Bonus: Here are some office automation tools to give your office productivity a further boost.
The Relationship Between Productivity And Office Design
What is the relationship between office design and office productivity? And what is all the debate about open office vs traditional office?
Think streaming natural light, tall glass windows, wide-open spaces bursting with energy and rigour, open office are the new trending workspace. And they evoke the epoch of the new generation – a generation keened and consumed with the buzzwords of maximizing productivity.
The trend of an open office is increasingly multiplying and growing. You see dozens and hundreds of small business and startups working in open offices. The desire to work in such spaces is intense even as the debate between cubicles vs. open plans offices rages on.
A New Yorker piece “The Open Office Trap“ argues against the concept of an open office, stressing that such workplace environment is detrimental to work productivity. These spaces are more prone to distractions, and noise. On the flipside of the coin, traditional cubicle design has been perceived to be stuffy, to be unproductive, individualistic and lacking in autonomy. Model that beckons back to a relegated and outdated form of work environment and office design. They are believed to psychologically diminish work productivity and office attitude.
Though seemingly banal, the subjective debate of space is rifled and riddled with polarizing opinions and emotions. Even so what makes individuals and organizations so worked up over their workspaces? And what is the appeal of open office such that it is still increasingly captivating office managers and its employees?
How To Address Office Productivity
The philosophy behind the traditional cubicle design is drastically different to its contemporary perceptions. In 1964, George Nelson and his team, under Herman Miller Research Corporation, formulated a plan to address office problems that were affecting their employees.
Action Office was created with a vision to create a kind of work environment that was believed would best suit a corporate office worker. Action Office I proposed workspaces of varying height that enabled workers to freely interact with the space and furniture, according to their working needs.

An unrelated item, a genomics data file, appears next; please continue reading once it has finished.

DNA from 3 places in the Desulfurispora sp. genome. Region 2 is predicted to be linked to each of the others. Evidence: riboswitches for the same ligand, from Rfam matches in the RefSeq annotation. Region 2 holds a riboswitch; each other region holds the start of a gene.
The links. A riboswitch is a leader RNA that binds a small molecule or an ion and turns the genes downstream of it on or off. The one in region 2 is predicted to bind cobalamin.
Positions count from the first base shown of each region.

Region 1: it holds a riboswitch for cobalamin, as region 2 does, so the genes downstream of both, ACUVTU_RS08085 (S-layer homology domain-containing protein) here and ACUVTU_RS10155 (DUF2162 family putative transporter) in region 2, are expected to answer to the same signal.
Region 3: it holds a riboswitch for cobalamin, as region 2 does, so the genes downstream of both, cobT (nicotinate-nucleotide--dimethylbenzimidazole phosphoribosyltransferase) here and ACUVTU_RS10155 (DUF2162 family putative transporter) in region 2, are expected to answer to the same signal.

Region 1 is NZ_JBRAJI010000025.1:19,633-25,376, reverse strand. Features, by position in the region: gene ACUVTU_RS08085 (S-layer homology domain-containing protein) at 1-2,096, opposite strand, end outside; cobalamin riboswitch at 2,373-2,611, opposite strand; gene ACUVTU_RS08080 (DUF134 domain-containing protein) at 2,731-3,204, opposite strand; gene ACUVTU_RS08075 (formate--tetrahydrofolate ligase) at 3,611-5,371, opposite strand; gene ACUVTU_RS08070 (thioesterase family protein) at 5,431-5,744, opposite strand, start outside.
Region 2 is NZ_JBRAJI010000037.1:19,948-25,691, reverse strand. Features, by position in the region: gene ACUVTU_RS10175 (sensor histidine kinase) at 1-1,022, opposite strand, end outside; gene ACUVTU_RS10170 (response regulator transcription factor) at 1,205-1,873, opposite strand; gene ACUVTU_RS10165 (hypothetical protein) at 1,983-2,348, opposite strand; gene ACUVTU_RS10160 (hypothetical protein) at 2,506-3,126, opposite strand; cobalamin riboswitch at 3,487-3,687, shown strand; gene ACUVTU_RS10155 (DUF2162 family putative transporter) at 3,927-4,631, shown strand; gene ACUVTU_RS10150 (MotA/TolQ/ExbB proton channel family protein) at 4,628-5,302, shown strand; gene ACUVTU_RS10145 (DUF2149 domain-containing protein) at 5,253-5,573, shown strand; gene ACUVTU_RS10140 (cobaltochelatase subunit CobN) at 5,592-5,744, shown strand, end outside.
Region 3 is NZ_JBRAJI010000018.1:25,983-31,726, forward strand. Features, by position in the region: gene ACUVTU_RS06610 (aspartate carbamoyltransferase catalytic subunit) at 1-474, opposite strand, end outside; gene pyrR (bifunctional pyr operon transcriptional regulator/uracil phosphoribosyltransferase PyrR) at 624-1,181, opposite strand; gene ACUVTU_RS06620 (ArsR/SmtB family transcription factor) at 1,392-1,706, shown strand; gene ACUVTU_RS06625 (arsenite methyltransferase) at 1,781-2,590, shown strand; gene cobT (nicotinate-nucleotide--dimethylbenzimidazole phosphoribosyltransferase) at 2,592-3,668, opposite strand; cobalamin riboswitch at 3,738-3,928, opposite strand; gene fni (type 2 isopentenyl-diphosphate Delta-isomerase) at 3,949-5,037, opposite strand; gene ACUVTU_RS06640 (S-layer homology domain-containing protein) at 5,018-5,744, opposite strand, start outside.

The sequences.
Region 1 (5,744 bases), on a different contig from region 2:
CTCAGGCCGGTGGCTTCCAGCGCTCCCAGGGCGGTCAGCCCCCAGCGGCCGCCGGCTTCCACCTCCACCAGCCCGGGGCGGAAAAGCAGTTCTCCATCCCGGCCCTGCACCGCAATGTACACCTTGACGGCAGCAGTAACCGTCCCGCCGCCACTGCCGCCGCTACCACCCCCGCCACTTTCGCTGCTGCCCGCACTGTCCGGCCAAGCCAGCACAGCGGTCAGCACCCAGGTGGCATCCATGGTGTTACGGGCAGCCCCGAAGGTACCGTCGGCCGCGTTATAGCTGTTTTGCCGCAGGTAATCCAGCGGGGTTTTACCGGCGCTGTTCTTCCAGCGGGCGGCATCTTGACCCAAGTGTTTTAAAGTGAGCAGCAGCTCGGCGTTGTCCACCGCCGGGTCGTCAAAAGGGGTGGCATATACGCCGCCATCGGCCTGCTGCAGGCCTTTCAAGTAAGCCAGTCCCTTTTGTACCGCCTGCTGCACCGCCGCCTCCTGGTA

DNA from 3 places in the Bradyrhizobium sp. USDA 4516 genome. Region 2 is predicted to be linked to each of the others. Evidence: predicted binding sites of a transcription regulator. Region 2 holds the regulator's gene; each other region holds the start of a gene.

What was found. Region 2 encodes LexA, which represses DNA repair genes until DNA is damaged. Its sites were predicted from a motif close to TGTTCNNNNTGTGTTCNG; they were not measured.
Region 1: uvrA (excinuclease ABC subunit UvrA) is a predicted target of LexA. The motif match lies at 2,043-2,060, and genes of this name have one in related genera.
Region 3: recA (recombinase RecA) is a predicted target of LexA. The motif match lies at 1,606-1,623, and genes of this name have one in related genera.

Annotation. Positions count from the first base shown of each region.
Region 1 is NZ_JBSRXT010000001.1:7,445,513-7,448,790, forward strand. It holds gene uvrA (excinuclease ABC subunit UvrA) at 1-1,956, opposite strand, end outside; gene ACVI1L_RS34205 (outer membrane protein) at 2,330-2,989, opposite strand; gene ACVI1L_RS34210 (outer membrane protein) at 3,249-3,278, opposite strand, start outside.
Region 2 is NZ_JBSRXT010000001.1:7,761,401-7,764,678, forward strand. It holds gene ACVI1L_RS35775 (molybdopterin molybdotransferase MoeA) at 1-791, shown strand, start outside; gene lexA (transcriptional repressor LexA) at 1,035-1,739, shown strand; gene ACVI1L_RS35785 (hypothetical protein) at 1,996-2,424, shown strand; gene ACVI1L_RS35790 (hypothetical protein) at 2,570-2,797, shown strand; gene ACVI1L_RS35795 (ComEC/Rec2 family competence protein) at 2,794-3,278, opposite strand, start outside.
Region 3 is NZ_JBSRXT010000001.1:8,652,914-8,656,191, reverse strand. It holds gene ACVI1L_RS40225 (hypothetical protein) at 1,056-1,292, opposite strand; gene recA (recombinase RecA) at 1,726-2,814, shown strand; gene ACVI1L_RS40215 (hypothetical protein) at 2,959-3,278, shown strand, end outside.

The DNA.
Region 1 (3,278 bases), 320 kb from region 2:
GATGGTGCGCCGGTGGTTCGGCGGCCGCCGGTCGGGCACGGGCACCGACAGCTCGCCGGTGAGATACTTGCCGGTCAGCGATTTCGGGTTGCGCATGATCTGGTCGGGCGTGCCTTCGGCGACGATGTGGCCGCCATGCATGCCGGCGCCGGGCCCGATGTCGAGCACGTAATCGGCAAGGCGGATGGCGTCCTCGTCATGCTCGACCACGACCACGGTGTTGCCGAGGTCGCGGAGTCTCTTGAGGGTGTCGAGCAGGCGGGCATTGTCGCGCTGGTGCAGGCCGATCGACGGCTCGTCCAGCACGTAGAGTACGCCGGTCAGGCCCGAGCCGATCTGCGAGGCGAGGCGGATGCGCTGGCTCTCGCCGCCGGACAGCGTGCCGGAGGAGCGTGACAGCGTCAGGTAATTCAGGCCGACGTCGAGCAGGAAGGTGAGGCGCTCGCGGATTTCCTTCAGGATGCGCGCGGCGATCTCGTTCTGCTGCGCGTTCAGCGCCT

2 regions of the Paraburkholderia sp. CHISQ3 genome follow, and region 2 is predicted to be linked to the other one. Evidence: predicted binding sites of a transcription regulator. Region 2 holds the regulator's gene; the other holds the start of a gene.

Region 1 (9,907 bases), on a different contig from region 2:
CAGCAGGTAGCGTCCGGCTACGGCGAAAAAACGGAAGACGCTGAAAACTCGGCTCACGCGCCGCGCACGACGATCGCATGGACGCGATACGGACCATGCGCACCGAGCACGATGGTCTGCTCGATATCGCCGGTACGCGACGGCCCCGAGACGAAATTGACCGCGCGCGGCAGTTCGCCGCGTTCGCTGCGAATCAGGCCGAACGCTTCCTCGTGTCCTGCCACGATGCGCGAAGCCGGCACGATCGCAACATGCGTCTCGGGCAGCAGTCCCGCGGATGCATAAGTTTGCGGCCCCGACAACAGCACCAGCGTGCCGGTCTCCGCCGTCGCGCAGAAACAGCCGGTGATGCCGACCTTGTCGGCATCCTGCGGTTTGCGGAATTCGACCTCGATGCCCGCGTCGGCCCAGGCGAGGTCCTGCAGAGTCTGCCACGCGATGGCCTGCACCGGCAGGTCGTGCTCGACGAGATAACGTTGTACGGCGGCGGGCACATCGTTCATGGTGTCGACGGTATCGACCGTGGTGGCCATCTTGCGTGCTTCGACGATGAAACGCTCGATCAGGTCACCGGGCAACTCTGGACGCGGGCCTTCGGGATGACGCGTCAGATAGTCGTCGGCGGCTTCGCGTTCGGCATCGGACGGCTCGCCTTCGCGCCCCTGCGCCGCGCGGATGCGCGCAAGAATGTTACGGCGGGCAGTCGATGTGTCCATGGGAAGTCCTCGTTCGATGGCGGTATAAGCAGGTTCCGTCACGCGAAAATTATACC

Robert Propst, key member of the team, began to explore his concept of an office space which allowed employee privacy and ability to personalize their work environment, without affecting other co-workers. He proposed a plan where office territory and space are demarcated to afford privacy to employees, without hindering their ability to collaborate and participate with other team members.
Propst’s proposal, Action Office II, would develop to become what know of the cubicle design today. But it was ultimately meant to be mobile and flexible to the company needs and space, where office components could become interchangeable, standardized and simple to assemble and install.
It raked billion of dollars in sales and became a mainstay of office design. But it developed such that the function of Action Office II became detached from its real purpose and philosophy.
George Nelson predicated his negative sentiments for Action Office II where he wrote a letter to Robert Blanch, VP for Corporate Design and Communication of Herman Miller:
One does not have to be an especially perceptive critic to realize that AO-II is definitely not a system which produces an environment gratifying for people in general. But it is admirable for planners looking for ways of cramming in a maximum number of bodies, for “employees” (as against individuals), for “personnel,” corporate zombies, the walking dead, the silent majority. A large market
Additionally, Propst would regret how his idea had evolved such that he remarked in 1997 on the form in which his concept had evolved into the the cubicleizing of people in modern corporations is monolithic insanity.
What happened then?
People forgot the true purpose of office design.
Office design and workspace are meant for living individuals with emotional and human needs. In obsessing over work productivity and finding quantifiable means to tag productivity levels and efficiency, the concept of “cubicle design” has evolved such that it negates the humane and emotional aspect of individuals – perceiving them as robots and parts to Taylorism’ manufacturing line. It has ironically seen the rigid cementation of an office design plan, which was meant to be flexible to workers and company’s need.
The Steps for Creating a Living Office
Creating workspace and planning office design should be purposeful and intuitive to human working needs. Our needs, expectations and preferences related to our ideal work place are constantly evolving and transforming.
Office cubicle design (i.e. Action Plan), open office plans and even remote work are all varying means and methods to create a productive work environment for different needs. Aside from the debates raging on their merits and cons, what really matters is tampering and understanding your company’s changing needs thus choosing a fluid office design plan that would adapt, scale and transform with your company’s long term and short term growth.